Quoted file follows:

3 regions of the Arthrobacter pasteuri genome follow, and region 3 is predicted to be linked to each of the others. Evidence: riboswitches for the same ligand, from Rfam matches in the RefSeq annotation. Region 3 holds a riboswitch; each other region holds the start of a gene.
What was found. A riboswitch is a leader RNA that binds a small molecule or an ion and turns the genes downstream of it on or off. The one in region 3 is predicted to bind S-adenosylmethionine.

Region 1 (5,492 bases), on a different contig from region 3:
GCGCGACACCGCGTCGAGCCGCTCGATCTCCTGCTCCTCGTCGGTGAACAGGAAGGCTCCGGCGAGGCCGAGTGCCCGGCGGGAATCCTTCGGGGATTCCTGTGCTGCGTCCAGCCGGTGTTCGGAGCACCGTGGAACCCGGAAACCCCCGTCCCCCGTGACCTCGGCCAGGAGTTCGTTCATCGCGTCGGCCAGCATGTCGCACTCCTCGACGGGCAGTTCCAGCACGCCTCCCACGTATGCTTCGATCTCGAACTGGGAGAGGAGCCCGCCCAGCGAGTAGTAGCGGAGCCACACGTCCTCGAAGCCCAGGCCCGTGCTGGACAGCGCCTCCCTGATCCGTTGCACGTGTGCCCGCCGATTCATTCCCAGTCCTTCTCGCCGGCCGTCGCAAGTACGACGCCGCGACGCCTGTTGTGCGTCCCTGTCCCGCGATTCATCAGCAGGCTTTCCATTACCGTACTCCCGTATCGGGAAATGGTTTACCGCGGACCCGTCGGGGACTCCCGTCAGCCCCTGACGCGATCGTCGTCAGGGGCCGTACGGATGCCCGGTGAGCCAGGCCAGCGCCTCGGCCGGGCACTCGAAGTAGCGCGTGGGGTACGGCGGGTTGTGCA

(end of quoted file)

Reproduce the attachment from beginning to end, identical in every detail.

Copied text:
3 regions of the Arthrobacter pasteuri genome follow, and region 3 is predicted to be linked to each of the others. Evidence: riboswitches for the same ligand, from Rfam matches in the RefSeq annotation. Region 3 holds a riboswitch; each other region holds the start of a gene.
What was found. A riboswitch is a leader RNA that binds a small molecule or an ion and turns the genes downstream of it on or off. The one in region 3 is predicted to bind S-adenosylmethionine.

Region 1 (5,492 bases), on a different contig from region 3:
GCGCGACACCGCGTCGAGCCGCTCGATCTCCTGCTCCTCGTCGGTGAACAGGAAGGCTCCGGCGAGGCCGAGTGCCCGGCGGGAATCCTTCGGGGATTCCTGTGCTGCGTCCAGCCGGTGTTCGGAGCACCGTGGAACCCGGAAACCCCCGTCCCCCGTGACCTCGGCCAGGAGTTCGTTCATCGCGTCGGCCAGCATGTCGCACTCCTCGACGGGCAGTTCCAGCACGCCTCCCACGTATGCTTCGATCTCGAACTGGGAGAGGAGCCCGCCCAGCGAGTAGTAGCGGAGCCACACGTCCTCGAAGCCCAGGCCCGTGCTGGACAGCGCCTCCCTGATCCGTTGCACGTGTGCCCGCCGATTCATTCCCAGTCCTTCTCGCCGGCCGTCGCAAGTACGACGCCGCGACGCCTGTTGTGCGTCCCTGTCCCGCGATTCATCAGCAGGCTTTCCATTACCGTACTCCCGTATCGGGAAATGGTTTACCGCGGACCCGTCGGGGACTCCCGTCAGCCCCTGACGCGATCGTCGTCAGGGGCCGTACGGATGCCCGGTGAGCCAGGCCAGCGCCTCGGCCGGGCACTCGAAGTAGCGCGTGGGGTACGGCGGGTTGTGCA